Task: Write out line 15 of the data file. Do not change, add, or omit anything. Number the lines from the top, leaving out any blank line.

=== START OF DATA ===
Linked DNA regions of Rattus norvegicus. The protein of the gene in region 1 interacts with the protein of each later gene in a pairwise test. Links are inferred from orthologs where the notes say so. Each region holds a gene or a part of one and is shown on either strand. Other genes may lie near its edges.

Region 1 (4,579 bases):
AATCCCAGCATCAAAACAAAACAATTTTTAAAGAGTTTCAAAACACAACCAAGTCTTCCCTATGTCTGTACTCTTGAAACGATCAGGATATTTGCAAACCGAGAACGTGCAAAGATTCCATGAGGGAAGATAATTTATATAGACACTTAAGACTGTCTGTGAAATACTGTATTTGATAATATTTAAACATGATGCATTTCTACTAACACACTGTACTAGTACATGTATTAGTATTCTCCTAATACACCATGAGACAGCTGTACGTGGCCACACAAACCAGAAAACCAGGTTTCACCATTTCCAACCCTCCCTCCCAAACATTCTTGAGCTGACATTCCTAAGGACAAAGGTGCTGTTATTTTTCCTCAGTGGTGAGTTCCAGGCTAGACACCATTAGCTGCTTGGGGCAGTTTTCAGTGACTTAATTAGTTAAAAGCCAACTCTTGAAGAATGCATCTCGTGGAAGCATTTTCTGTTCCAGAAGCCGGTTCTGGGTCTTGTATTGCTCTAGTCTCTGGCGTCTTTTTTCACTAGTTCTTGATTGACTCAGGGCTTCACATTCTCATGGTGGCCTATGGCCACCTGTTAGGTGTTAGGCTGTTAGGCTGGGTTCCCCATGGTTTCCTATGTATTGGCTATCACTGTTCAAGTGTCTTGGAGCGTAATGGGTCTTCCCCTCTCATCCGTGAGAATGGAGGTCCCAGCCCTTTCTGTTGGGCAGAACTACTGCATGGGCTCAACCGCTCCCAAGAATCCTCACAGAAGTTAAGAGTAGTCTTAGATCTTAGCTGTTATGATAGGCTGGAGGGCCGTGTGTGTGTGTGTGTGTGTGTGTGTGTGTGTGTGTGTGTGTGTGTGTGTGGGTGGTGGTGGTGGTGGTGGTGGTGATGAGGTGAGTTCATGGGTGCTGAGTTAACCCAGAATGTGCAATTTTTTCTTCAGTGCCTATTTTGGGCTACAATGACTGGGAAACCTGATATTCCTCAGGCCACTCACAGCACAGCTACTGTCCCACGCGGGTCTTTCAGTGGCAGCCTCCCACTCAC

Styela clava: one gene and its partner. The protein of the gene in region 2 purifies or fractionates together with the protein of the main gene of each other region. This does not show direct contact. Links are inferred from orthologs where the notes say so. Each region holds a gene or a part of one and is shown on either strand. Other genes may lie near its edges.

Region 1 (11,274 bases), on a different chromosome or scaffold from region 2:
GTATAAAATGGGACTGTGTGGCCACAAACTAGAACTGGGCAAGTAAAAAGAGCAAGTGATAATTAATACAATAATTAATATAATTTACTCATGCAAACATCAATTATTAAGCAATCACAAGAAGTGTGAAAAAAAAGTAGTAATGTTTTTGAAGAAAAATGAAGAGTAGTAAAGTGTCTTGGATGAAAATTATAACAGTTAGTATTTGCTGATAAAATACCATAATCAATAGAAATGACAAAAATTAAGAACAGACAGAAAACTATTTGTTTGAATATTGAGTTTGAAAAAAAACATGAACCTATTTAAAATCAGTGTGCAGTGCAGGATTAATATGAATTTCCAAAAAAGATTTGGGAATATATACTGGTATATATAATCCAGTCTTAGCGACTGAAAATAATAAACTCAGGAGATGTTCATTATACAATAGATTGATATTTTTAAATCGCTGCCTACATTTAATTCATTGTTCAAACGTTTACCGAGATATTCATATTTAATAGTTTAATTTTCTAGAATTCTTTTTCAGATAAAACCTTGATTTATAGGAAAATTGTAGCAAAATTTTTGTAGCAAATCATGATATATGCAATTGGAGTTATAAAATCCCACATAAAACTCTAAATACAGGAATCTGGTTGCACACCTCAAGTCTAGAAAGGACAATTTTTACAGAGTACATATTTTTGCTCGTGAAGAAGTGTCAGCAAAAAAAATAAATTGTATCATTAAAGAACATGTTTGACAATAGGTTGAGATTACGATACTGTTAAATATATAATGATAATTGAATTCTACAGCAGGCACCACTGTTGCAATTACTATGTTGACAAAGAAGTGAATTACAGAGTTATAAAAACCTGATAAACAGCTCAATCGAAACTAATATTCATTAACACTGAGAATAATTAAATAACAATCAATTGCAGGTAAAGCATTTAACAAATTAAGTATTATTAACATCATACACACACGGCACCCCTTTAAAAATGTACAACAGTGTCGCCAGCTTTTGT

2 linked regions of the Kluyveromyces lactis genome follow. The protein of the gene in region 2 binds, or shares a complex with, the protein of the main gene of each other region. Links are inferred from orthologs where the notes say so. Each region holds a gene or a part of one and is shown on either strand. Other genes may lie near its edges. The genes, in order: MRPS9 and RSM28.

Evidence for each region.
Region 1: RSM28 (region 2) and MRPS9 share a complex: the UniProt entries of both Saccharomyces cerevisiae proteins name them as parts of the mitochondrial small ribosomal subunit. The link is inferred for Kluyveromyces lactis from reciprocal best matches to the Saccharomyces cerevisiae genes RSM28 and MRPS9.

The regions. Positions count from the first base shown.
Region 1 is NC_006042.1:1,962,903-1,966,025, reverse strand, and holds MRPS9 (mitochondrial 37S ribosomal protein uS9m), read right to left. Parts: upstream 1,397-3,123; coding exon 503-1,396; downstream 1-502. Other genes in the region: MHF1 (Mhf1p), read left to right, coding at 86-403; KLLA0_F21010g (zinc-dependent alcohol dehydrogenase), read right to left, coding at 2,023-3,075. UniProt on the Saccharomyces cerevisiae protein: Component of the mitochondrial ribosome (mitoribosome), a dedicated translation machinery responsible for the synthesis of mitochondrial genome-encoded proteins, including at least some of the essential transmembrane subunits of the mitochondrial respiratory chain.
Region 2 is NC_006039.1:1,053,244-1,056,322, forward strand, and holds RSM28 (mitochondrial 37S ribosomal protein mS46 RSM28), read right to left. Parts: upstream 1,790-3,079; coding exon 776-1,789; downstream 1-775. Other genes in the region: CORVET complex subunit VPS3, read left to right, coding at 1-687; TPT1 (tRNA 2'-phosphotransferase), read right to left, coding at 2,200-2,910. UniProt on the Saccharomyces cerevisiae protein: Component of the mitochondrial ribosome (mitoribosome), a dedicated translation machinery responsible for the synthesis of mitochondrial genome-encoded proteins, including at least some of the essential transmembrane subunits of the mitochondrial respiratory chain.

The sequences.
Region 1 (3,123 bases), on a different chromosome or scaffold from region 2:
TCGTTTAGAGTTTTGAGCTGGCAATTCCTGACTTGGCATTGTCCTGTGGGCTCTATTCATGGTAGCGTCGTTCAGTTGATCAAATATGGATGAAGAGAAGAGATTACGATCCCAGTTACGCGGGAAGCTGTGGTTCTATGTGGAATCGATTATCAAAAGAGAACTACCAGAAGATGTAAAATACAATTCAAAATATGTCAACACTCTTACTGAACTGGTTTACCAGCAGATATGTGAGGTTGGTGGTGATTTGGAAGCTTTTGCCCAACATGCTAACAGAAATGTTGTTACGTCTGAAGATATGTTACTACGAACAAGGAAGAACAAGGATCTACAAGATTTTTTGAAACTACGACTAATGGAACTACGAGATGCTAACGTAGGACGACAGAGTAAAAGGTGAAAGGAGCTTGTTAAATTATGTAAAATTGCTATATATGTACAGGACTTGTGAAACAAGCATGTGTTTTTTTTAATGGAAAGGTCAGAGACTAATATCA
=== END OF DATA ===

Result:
TCGTTTAGAGTTTTGAGCTGGCAATTCCTGACTTGGCATTGTCCTGTGGGCTCTATTCATGGTAGCGTCGTTCAGTTGATCAAATATGGATGAAGAGAAGAGATTACGATCCCAGTTACGCGGGAAGCTGTGGTTCTATGTGGAATCGATTATCAAAAGAGAACTACCAGAAGATGTAAAATACAATTCAAAATATGTCAACACTCTTACTGAACTGGTTTACCAGCAGATATGTGAGGTTGGTGGTGATTTGGAAGCTTTTGCCCAACATGCTAACAGAAATGTTGTTACGTCTGAAGATATGTTACTACGAACAAGGAAGAACAAGGATCTACAAGATTTTTTGAAACTACGACTAATGGAACTACGAGATGCTAACGTAGGACGACAGAGTAAAAGGTGAAAGGAGCTTGTTAAATTATGTAAAATTGCTATATATGTACAGGACTTGTGAAACAAGCATGTGTTTTTTTTAATGGAAAGGTCAGAGACTAATATCA